Alla base del progresso sociale
In 1942, the Austrian economist Joseph Schumpeter had a simple but eye-opening illumination: human civilisation evolves through creative destruction. By creative destruction, Schumpeter means “a process of industrial mutation that continuously revolutionises the economic structure from within, incessantly destroying the old one, incessantly creating a new one”. This concept can be seen by looking at our history: prehistoric man who abandoned stone for metal or more recent examples such as typewriters which were ousted by text processing software. Schumpeter’s theory, known as Schumpeter’s gale, rested on the mechanism intrinsic to society which is what drives it. His economic thinking laid the basis for one of the most revolutionary concepts ever: disruptive innovation.
Disruptive innovation: lenta e radicale
The creative destruction theory leads on to the very current concept of disruptive innovation. This term first appeared in an article written by Clayton Christensen and Joseph Bower published in the Harvard Business Review in 1995. They defined disruptive innovation as innovation that is able to disrupt or even destroy consolidated business in favour of emerging enterprises. Specifically, it is a process where an innovative service or product takes root initially in the low-end target market due to its accessible price but moves to the high end as it gradually gains recognition, displacing the sector’s giants.
Disruptive innovations are products or services that are initially modest but reveal extraordinary potential over time, such to revolutionise an entire industry. Innovative technology often emerges in an early form, attracting the attention of a small group of customers that remain a minority, and is only adopted by the majority at a later date. A classic example is the digital camera. It has disrupted film cameras but it did not oust them immediately. In the 1980s, digital cameras were not very advanced and were viewed with distrust by photography enthusiasts and, hence, only used by very few people. At the end of the 1990s, this situation had changed dramatically. Technological development had made the digital camera a better quality and cheaper option to those that used film. The about-turn took place between the end of the 1990s and early 2000s when digital cameras took over and revolutionised the photographic industry.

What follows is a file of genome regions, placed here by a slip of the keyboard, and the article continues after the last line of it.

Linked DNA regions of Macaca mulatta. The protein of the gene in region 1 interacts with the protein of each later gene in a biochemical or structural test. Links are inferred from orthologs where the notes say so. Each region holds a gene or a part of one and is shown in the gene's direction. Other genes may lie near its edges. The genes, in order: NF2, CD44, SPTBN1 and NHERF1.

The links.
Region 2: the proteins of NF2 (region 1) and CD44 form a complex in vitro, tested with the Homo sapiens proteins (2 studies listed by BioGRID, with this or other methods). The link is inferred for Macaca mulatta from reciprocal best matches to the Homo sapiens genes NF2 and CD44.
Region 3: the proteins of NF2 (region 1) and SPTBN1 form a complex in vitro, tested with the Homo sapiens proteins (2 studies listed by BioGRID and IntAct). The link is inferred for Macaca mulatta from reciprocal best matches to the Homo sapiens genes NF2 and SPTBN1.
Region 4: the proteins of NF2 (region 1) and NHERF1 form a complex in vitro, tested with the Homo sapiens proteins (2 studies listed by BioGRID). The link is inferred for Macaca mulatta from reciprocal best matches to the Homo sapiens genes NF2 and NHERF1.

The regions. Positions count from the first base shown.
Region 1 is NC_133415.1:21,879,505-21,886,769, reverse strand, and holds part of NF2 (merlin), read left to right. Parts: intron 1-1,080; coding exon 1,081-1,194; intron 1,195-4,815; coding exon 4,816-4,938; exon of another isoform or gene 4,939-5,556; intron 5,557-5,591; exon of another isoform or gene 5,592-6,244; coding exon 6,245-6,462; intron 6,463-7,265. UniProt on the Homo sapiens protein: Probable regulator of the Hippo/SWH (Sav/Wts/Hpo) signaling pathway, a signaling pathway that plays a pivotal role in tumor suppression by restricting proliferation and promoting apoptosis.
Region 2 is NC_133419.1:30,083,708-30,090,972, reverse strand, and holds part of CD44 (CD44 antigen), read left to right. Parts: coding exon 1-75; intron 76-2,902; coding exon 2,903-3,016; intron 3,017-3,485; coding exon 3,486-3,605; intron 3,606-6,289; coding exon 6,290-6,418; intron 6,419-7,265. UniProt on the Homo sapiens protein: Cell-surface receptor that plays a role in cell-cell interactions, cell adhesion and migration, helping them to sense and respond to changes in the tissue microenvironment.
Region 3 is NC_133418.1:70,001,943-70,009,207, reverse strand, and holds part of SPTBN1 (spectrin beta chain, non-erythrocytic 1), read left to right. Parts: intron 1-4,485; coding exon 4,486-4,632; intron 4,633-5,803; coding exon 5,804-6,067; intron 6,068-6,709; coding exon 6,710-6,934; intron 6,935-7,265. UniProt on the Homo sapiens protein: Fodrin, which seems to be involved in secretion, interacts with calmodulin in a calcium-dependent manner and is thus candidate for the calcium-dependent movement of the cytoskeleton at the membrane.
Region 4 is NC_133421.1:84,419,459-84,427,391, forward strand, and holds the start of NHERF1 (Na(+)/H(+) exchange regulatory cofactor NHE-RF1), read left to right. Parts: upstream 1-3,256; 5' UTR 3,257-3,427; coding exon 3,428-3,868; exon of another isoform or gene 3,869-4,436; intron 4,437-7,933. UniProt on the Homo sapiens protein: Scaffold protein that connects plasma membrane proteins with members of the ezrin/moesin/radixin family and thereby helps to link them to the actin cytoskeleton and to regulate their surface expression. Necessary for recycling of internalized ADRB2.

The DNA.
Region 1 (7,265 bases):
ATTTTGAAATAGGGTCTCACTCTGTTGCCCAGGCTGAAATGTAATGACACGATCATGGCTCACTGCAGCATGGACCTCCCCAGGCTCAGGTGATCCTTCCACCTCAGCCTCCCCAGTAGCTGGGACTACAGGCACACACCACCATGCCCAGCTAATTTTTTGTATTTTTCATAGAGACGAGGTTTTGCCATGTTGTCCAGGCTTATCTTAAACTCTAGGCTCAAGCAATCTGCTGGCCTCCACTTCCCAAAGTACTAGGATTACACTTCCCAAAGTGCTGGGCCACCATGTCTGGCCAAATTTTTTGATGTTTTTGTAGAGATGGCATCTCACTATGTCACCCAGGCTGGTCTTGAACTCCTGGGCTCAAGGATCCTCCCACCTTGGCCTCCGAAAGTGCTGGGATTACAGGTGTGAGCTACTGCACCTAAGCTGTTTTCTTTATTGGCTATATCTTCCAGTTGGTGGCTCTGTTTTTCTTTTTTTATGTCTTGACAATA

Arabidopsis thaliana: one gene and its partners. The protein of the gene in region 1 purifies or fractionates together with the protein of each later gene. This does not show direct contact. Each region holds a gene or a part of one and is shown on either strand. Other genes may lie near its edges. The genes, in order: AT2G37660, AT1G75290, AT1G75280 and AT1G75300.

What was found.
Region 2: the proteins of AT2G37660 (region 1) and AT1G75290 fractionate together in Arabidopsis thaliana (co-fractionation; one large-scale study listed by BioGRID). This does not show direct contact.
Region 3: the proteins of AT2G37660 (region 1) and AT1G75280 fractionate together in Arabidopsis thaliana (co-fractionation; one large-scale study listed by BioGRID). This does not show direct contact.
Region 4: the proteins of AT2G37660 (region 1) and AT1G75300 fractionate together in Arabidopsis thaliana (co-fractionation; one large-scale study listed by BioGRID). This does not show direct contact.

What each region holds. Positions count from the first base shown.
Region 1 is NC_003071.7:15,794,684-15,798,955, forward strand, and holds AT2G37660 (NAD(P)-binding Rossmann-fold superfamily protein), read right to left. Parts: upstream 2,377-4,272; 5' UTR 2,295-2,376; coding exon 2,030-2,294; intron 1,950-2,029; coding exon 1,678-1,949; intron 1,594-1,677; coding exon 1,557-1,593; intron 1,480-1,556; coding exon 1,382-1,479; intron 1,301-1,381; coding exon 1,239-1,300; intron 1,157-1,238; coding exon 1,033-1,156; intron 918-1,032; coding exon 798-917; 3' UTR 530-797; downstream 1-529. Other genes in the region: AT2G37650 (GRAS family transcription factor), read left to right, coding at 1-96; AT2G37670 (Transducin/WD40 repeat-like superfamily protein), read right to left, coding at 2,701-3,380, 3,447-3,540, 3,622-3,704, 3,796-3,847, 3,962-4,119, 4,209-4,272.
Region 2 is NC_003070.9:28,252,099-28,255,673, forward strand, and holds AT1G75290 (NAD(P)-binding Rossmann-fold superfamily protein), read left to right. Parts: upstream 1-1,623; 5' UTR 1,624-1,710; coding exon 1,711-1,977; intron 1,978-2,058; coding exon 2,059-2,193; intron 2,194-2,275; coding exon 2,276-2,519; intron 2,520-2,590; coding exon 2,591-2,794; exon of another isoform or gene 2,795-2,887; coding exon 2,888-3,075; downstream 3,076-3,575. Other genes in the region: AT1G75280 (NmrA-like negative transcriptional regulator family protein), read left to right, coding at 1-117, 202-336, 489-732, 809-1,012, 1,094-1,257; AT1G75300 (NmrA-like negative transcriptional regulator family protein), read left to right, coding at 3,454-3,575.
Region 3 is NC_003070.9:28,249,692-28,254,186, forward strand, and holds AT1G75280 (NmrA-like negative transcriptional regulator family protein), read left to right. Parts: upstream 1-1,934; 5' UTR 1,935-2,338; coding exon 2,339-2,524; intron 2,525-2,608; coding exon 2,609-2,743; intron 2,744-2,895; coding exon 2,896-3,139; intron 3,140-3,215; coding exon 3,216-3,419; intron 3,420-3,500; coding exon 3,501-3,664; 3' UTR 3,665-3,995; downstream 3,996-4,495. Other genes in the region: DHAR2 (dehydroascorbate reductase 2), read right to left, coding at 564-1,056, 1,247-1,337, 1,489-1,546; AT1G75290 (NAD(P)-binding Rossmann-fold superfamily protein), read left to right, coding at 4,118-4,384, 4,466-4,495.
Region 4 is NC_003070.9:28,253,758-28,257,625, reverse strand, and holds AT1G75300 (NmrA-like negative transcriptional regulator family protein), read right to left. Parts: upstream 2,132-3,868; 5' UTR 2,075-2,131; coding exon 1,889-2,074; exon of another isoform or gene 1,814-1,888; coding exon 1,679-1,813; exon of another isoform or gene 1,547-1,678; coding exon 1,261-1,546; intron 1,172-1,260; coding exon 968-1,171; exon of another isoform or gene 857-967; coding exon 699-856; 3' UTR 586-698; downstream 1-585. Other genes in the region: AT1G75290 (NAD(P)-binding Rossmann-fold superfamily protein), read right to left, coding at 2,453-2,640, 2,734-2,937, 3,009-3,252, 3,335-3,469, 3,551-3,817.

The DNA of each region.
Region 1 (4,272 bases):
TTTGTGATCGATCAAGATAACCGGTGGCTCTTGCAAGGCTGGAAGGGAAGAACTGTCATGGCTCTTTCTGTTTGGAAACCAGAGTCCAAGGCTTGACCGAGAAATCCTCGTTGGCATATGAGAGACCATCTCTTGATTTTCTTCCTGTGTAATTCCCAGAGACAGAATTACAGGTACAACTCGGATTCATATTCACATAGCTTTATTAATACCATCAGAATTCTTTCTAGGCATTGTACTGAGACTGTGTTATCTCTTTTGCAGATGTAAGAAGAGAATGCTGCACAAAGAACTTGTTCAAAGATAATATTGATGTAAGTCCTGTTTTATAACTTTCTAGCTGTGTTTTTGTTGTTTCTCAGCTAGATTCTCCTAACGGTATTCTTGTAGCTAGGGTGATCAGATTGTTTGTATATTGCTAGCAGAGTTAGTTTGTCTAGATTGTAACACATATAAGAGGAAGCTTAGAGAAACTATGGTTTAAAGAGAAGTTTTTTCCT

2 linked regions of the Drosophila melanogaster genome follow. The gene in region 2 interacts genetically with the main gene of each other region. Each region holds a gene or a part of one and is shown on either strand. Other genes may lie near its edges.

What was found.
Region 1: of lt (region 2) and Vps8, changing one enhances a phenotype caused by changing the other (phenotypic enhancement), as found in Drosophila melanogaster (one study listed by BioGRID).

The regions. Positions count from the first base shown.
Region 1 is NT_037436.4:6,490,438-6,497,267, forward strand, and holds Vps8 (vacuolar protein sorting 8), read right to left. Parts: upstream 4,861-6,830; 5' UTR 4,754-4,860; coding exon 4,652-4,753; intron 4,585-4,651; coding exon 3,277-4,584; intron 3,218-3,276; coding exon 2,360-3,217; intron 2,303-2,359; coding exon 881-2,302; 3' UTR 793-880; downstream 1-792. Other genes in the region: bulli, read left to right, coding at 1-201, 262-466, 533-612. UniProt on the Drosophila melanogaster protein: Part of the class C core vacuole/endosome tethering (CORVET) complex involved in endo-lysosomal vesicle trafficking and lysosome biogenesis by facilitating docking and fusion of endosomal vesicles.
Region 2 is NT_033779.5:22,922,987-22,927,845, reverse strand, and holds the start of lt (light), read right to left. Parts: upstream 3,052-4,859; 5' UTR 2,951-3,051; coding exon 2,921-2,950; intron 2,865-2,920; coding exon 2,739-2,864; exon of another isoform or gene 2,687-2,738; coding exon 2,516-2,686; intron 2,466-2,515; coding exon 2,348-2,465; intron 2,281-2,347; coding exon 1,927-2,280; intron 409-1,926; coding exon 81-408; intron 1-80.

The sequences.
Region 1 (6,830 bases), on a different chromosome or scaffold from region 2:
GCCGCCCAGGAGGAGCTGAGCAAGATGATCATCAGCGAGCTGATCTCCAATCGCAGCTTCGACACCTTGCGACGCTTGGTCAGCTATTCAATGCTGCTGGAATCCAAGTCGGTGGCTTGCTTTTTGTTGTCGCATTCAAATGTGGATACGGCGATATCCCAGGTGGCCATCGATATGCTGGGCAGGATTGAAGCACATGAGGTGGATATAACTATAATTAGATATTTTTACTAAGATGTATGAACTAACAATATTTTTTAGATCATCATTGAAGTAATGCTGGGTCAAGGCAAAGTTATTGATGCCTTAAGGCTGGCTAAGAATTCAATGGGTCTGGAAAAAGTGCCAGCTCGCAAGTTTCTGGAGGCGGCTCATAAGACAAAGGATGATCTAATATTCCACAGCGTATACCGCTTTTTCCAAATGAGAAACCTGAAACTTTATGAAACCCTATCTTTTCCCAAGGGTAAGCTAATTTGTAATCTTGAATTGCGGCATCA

Netflix, un celebre esempio di disruptive innovation
Contrary to common belief, disruptive innovations do not boast particularly complex technologies, rather they offer unique and novel characteristics compared to the rest of the market. A new way of interpreting products and services is the winning factor of companies that have made democratisation, accessibility and simplification key to their innovation. The film and TV series streaming giant, Netflix, is an excellent example of a company that has revolutionised the entire home video entertainment sector.
When Netflix was set up in 1997, there was a huge number of Blockbuster stores (the famous US-based home video rental company) and people all over the world rented films from them. Twenty years later the situation is completely different: video rental is just a memory and film streaming from home is normal. Technological anticipation was fundamental in this disruption. Netflix started out as a postal DVD rental service when DVD technology was less common than the use of videos and Blockbuster was at the height of its success. Initially this format penalised the business, as people preferred to go directly to a Blockbuster store to pick their videos immediately rather than having to wait days until it arrived by post. However, in the long term, with the dissemination of internet, Netflix’s intuition paid off: it built a streaming platform with ever lower costs and thus increasingly accessible, with the result that physical DVDs have been replaced by the dematerialised internet. In 2010, Blockbuster declared bankruptcy while streaming took off to become a normal part of our daily life.
Disrupt or be disrupted: mettere in discussione lo status quo
When we talk about disruptive innovation, we usually think of start-ups. Their small size, flexibility and risk appetite make them excellent disrupters, conceived to propose alternative business models. It is not surprising that many of today’s large multinationals were once more similar to a start-up than a complex organisation: Amazon was an online bookshop, Facebook the project of a Harvard university student and Netflix a postal DVD, VHS and videogame rental service. Alongside these success stories are countless cases that did not do as well. While it is true that start-ups are inclined to be innovative, it is also true that their casualty rate is high. To avoid this risk, they need to keep innovating: companies like Kodak and Myspace lost out because they underestimated customers’ new needs and market changes.
Whether we talk about small or large organisations, the status quo needs to be challenged for innovation to occur. In this sense, the pandemic has acted as an accelerator, encouraging research into alternative solutions to compensate for social limitations and the generalised economic recession. For example, the public health emergency has been a catalyst for a more sustainable economy with greater focus on environmental and social issues. Therefore, we may well find that we are living though a time of creative disruption that transforms a deep economic recession into a more responsible economy.